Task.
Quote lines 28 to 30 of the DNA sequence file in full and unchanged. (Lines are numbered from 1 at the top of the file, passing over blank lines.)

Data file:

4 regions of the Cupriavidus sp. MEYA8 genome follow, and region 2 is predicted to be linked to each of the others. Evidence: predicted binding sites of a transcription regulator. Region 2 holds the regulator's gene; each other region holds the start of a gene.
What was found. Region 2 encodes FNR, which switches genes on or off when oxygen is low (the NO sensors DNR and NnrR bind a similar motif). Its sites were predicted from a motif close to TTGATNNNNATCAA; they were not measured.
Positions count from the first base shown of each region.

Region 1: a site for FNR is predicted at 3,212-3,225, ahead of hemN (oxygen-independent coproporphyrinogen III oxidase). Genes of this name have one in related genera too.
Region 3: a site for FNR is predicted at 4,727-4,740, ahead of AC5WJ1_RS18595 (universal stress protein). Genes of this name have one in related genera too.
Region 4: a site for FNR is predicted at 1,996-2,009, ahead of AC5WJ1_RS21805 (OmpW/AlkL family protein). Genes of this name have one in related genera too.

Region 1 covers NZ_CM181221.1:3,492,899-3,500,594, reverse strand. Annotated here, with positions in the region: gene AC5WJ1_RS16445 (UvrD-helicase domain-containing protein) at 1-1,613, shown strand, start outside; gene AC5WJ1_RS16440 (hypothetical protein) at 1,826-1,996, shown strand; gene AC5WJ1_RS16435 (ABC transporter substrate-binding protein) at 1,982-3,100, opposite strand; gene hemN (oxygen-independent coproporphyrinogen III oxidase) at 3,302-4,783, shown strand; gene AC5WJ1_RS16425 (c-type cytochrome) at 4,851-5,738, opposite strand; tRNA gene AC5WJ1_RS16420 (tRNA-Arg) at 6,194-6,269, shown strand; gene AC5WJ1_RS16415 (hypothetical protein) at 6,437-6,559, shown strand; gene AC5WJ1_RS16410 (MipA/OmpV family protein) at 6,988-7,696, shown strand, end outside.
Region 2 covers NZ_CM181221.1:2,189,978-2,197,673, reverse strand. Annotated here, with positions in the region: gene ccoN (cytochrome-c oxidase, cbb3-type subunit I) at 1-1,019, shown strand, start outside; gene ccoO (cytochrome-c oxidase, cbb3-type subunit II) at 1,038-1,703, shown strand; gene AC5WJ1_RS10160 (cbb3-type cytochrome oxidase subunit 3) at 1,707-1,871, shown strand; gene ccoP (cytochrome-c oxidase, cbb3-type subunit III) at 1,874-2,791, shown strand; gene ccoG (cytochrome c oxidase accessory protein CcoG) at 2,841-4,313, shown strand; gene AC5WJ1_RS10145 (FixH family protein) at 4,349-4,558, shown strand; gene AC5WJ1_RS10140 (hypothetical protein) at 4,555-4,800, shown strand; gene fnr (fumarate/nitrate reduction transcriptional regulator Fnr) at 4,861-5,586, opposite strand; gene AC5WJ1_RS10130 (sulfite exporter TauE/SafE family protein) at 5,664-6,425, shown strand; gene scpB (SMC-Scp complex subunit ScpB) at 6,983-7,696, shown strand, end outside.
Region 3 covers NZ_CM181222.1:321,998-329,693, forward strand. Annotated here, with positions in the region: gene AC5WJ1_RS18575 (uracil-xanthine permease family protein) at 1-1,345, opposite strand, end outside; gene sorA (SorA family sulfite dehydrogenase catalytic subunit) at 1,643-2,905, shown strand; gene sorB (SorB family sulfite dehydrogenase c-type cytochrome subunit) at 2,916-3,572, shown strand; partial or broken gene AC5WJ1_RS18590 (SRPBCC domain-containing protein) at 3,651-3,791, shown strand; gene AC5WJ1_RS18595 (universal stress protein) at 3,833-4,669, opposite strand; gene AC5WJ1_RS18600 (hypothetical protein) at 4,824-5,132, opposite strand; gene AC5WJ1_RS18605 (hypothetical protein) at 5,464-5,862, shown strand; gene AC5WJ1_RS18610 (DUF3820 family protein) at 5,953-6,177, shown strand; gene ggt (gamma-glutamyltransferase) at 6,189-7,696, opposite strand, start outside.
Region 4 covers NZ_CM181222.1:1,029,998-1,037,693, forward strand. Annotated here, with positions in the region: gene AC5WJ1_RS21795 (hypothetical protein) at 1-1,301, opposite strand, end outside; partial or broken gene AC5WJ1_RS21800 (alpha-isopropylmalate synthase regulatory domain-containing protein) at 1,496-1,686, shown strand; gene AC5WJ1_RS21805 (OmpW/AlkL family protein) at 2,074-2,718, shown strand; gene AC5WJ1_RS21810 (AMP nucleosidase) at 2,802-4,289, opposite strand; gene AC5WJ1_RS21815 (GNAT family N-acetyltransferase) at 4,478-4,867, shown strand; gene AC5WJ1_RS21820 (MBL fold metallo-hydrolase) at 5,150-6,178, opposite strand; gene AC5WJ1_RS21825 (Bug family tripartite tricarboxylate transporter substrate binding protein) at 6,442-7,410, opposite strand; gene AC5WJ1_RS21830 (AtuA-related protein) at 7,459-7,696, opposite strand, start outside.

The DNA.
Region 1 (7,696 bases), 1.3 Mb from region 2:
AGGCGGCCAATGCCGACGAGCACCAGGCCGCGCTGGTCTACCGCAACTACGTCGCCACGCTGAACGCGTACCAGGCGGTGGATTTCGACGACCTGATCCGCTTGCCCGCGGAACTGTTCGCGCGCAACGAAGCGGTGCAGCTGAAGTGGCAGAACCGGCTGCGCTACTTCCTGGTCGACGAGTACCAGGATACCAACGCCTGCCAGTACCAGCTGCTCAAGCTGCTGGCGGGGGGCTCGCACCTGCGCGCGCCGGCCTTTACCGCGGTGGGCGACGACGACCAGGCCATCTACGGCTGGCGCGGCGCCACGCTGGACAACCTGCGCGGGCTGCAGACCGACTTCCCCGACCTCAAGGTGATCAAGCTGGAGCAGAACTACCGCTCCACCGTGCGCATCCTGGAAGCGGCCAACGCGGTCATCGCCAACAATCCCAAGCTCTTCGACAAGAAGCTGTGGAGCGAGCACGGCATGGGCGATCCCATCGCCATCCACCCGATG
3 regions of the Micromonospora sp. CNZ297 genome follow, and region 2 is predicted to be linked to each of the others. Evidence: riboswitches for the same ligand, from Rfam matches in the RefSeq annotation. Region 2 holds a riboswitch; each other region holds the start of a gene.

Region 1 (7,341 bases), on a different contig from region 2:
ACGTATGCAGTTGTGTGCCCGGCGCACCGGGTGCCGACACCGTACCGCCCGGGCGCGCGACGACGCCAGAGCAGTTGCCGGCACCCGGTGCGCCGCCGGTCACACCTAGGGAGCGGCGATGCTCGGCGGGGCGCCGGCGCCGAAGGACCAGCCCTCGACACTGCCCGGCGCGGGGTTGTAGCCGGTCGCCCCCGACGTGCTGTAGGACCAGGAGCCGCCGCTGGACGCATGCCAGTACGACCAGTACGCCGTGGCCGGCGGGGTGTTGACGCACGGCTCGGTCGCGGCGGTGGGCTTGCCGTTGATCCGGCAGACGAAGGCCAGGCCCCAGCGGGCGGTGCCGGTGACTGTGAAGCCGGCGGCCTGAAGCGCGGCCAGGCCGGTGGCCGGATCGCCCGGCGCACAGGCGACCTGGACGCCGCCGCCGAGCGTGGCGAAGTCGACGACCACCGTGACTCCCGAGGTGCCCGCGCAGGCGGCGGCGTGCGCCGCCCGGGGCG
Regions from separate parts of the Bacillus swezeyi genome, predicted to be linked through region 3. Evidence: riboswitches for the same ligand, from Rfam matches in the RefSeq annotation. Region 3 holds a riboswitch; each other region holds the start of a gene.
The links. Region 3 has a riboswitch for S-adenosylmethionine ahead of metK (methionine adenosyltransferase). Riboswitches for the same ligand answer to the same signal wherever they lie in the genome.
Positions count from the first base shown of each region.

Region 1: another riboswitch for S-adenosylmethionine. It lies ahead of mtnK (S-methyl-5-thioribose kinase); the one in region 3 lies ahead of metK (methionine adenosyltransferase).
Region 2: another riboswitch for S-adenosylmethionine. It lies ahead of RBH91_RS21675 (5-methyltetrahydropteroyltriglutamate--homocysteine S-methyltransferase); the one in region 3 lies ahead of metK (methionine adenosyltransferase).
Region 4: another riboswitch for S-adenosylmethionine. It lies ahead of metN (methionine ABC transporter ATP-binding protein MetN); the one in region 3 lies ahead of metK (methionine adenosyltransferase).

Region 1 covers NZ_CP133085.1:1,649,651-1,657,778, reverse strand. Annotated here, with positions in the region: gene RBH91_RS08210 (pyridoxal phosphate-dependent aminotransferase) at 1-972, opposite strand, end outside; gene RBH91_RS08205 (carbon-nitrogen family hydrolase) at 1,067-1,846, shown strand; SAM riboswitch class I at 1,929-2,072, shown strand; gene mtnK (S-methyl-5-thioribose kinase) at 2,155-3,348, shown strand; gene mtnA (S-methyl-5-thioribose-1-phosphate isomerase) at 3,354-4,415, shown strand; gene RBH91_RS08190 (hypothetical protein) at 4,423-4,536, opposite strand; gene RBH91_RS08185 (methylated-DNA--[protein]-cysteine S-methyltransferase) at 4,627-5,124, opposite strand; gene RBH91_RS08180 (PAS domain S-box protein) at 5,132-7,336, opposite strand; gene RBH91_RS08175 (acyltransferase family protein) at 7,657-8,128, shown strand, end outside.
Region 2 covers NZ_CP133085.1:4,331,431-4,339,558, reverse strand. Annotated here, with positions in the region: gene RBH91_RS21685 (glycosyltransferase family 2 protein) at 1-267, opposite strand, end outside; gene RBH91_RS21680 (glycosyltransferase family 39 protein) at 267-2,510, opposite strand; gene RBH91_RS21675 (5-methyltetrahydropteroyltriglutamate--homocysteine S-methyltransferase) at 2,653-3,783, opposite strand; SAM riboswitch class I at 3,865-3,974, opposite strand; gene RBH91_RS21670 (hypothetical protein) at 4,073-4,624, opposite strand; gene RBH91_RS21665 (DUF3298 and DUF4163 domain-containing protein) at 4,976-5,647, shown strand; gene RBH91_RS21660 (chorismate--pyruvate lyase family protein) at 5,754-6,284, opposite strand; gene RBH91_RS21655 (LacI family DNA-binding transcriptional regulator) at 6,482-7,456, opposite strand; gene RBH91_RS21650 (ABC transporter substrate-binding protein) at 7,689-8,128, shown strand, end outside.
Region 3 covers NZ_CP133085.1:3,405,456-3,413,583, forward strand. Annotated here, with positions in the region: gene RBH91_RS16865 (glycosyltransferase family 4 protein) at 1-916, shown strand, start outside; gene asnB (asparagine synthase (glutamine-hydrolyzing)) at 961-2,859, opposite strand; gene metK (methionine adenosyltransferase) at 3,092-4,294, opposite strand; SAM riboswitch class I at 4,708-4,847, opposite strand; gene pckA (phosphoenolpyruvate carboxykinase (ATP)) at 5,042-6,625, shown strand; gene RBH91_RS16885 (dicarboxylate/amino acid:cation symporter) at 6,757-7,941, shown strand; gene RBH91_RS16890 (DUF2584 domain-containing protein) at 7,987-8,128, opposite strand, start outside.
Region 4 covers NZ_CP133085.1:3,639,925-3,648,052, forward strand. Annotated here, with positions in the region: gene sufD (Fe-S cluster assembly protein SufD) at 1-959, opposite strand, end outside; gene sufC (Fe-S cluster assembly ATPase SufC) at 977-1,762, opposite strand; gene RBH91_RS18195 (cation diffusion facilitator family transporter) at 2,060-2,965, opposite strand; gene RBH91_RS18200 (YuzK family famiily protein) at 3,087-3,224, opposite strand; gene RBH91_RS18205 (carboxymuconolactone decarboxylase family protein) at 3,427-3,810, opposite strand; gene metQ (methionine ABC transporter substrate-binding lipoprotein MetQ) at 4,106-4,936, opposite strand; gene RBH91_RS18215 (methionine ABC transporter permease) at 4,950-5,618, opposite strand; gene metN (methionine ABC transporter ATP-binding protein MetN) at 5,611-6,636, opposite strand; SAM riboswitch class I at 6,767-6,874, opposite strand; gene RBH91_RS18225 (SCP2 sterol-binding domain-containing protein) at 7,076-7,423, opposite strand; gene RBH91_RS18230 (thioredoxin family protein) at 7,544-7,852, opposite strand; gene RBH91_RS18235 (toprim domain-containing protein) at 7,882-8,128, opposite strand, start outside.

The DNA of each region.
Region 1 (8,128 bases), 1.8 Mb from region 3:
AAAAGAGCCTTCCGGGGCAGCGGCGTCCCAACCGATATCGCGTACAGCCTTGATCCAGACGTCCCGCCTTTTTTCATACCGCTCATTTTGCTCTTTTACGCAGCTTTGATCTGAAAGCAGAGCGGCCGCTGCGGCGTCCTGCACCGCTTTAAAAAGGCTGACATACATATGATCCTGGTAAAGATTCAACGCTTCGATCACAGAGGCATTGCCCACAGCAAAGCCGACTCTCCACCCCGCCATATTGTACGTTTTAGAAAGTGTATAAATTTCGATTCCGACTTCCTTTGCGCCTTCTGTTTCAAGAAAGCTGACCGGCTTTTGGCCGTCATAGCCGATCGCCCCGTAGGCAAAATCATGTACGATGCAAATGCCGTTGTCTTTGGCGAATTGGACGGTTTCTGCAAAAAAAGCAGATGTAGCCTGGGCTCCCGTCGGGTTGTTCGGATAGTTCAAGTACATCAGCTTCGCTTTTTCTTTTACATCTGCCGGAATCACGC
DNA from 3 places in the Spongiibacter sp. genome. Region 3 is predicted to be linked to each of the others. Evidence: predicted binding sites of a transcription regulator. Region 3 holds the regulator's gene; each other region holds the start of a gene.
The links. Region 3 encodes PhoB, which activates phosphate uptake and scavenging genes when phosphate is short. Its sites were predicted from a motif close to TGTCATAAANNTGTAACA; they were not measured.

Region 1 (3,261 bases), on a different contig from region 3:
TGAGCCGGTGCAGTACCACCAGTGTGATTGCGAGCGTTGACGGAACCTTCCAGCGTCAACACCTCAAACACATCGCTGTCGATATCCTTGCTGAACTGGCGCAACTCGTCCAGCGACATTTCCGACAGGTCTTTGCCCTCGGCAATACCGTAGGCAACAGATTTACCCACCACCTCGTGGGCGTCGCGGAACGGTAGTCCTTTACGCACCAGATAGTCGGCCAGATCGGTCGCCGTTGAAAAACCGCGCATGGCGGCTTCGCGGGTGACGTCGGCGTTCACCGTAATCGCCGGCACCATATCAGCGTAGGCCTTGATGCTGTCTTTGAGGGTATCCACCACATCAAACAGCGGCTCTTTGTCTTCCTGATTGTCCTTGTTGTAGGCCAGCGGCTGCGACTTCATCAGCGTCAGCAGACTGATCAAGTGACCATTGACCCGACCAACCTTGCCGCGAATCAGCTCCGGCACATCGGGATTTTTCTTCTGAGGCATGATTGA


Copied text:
Region 1 (8,128 bases), 1.8 Mb from region 3:
AAAAGAGCCTTCCGGGGCAGCGGCGTCCCAACCGATATCGCGTACAGCCTTGATCCAGACGTCCCGCCTTTTTTCATACCGCTCATTTTGCTCTTTTACGCAGCTTTGATCTGAAAGCAGAGCGGCCGCTGCGGCGTCCTGCACCGCTTTAAAAAGGCTGACATACATATGATCCTGGTAAAGATTCAACGCTTCGATCACAGAGGCATTGCCCACAGCAAAGCCGACTCTCCACCCCGCCATATTGTACGTTTTAGAAAGTGTATAAATTTCGATTCCGACTTCCTTTGCGCCTTCTGTTTCAAGAAAGCTGACCGGCTTTTGGCCGTCATAGCCGATCGCCCCGTAGGCAAAATCATGTACGATGCAAATGCCGTTGTCTTTGGCGAATTGGACGGTTTCTGCAAAAAAAGCAGATGTAGCCTGGGCTCCCGTCGGGTTGTTCGGATAGTTCAAGTACATCAGCTTCGCTTTTTCTTTTACATCTGCCGGAATCACGC
DNA from 3 places in the Spongiibacter sp. genome. Region 3 is predicted to be linked to each of the others. Evidence: predicted binding sites of a transcription regulator. Region 3 holds the regulator's gene; each other region holds the start of a gene.